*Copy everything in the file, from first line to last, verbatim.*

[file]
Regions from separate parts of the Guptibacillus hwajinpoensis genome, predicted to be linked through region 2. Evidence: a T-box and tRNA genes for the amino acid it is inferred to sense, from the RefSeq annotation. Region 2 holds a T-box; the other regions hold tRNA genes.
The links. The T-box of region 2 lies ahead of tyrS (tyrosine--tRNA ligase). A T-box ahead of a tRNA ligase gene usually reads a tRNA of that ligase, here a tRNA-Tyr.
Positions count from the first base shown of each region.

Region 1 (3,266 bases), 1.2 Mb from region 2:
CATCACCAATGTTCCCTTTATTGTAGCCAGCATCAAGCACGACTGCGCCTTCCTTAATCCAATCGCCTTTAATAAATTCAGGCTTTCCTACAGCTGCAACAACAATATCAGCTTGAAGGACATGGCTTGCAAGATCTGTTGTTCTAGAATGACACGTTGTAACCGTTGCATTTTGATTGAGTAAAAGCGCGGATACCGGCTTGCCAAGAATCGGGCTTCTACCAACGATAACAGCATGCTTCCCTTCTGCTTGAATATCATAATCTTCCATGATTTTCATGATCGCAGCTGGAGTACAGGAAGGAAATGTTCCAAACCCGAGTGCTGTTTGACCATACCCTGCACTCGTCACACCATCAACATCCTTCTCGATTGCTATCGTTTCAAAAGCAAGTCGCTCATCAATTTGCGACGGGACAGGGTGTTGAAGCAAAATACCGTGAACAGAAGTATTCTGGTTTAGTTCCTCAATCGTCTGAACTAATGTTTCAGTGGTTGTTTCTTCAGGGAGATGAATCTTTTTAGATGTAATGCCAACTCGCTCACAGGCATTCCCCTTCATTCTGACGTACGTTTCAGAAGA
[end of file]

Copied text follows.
Regions from separate parts of the Guptibacillus hwajinpoensis genome, predicted to be linked through region 2. Evidence: a T-box and tRNA genes for the amino acid it is inferred to sense, from the RefSeq annotation. Region 2 holds a T-box; the other regions hold tRNA genes.
The links. The T-box of region 2 lies ahead of tyrS (tyrosine--tRNA ligase). A T-box ahead of a tRNA ligase gene usually reads a tRNA of that ligase, here a tRNA-Tyr.
Positions count from the first base shown of each region.

Region 1 (3,266 bases), 1.2 Mb from region 2:
CATCACCAATGTTCCCTTTATTGTAGCCAGCATCAAGCACGACTGCGCCTTCCTTAATCCAATCGCCTTTAATAAATTCAGGCTTTCCTACAGCTGCAACAACAATATCAGCTTGAAGGACATGGCTTGCAAGATCTGTTGTTCTAGAATGACACGTTGTAACCGTTGCATTTTGATTGAGTAAAAGCGCGGATACCGGCTTGCCAAGAATCGGGCTTCTACCAACGATAACAGCATGCTTCCCTTCTGCTTGAATATCATAATCTTCCATGATTTTCATGATCGCAGCTGGAGTACAGGAAGGAAATGTTCCAAACCCGAGTGCTGTTTGACCATACCCTGCACTCGTCACACCATCAACATCCTTCTCGATTGCTATCGTTTCAAAAGCAAGTCGCTCATCAATTTGCGACGGGACAGGGTGTTGAAGCAAAATACCGTGAACAGAAGTATTCTGGTTTAGTTCCTCAATCGTCTGAACTAATGTTTCAGTGGTTGTTTCTTCAGGGAGATGAATCTTTTTAGATGTAATGCCAACTCGCTCACAGGCATTCCCCTTCATTCTGACGTACGTTTCAGAAGA